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Retooled Chinese restaurant Good Fortune to open in Botanical Heights

Retooled Chinese restaurant Good Fortune to open in Botanical Heights

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Good Fortune exterior

The building at 1654 Tower Grove Avenue that will become Good Fortune. Handout photo by Cory Miller.

When the team of Bob Brazell, Hana Chung, Ryan McDonald and Corey Smale announced last spring that they planned to open a Chinese restaurant called Good Fortune in the Central West End, they envisioned a small, carryout-focused place that would riff on familiar American-Chinese fare. They hoped to be open by the fall.

Restaurateurs plan. The fates laugh.

After the Central West End plan fell through, the team will instead open Good Fortune at 1654 Tower Grove Avenue in the city's Botanical Heights neighborhood, immediately south of the McRee Avenue intersection that is home to Union Loafers, Elaia, Olio and La Patisserie Chouquette.

And rather than a tiny American-Chinese takeout joint, Good Fortune will provide a sit-down dining experience featuring what Smale describes as a “more curated” approach to Chinese cuisine.

“I've learned a lot over the past year,” says Smale, who left Strange Donuts, which he founded with Jason Bockman, to start Good Fortune. While Smale says he was heartbroken to abandon the initial Central West End plan, the shift to Botanical Heights has proven beneficial.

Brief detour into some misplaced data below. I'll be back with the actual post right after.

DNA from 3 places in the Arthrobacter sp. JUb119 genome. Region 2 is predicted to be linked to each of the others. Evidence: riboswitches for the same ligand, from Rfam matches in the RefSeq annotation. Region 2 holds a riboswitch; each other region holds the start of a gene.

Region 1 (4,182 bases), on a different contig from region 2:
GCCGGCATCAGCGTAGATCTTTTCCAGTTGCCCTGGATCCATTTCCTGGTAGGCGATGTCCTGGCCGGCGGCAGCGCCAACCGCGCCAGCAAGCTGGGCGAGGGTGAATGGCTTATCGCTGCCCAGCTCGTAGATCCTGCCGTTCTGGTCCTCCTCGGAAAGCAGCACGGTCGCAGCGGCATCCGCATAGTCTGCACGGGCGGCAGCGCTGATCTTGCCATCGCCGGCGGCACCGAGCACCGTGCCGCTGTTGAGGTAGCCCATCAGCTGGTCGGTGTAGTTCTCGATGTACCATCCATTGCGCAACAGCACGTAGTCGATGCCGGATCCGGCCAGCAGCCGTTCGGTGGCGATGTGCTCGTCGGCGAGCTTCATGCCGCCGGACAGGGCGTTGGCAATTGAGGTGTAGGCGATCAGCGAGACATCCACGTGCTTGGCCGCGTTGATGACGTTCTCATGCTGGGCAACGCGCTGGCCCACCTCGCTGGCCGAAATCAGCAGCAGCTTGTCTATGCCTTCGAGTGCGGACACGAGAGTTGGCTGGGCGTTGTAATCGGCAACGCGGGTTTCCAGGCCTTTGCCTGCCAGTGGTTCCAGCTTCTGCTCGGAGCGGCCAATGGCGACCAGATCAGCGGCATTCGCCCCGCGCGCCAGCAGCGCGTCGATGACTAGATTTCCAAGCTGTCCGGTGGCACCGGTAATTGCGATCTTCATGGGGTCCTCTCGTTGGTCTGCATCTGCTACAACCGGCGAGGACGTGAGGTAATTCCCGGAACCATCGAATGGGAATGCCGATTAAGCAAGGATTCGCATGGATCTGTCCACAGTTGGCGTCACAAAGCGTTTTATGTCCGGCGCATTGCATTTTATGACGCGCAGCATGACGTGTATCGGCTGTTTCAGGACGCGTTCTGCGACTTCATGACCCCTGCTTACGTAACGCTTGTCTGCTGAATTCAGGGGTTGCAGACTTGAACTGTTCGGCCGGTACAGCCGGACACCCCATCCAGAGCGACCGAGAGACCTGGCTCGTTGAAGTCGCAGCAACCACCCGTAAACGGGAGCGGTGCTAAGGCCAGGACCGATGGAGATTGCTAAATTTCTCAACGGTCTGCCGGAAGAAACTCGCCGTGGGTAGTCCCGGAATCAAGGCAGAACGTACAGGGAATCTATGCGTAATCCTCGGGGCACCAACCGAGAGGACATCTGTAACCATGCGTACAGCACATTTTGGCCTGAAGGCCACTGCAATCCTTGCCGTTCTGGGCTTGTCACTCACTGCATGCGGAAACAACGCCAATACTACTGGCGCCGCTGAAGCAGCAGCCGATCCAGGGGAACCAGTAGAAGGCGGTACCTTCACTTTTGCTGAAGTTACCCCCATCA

“It's allowed us the opportunity to purchase the building,” Smale says. “I see the neighborhood growing right around us.”

McDonald will lead Good Fortune's kitchen on a day-to-day basis with input from chefs Brazell and Chung, whose main focus will remain Brazell's south-city fried-chicken restaurant, Byrd & Barrel.

For McDonald, whose résumé includes Byrd & Barrel, Juniper and, most recently, a series of special dinners with Mike Randolph of Público and Randolfi's Italian Kitchen, the delayed plans led to a complete rethinking of the Good Fortune concept.

“Over time, we've learned more about Chinese cuisine,” McDonald says. As the team learned more, they decided to ditch the Americanized-Chinese approach for traditional Chinese fare and to shift the focus from takeout to a sit-down menu.

“We'll give people a dining experience,” McDonald says.

McDonald doesn't what to reveal any specific Good Fortune dishes (aside from a tribute to St. Louis' own St. Paul sandwich, which will be a menu mainstay). He plans to change the menu “aggressively” – every 2 to 3 weeks, he says – and to range across China's regional cuisines.

As a preview of something like what diners might encounter at Good Fortune, McDonald will team with Randolph for a one-off edition of Randolph's Diversion Dinners series on Feb. 24 and 25. McDonald says the menu will put a Chinese spin on the classic French cuisine of Auguste Escoffier.

(The Diversion Dinners is ticketed. Tickets will be available through Tock.)

The Good Fortune team has targeted July for opening. The building previously housed a day care facility, so thorough renovations are necessary. Smale says the team is aiming for an energetic bar area and a calmer dining room. Or, as Smale puts it, the vibe will be Black Flag up front and Björk in the back.

“I want us to be a destination,” Smale says.

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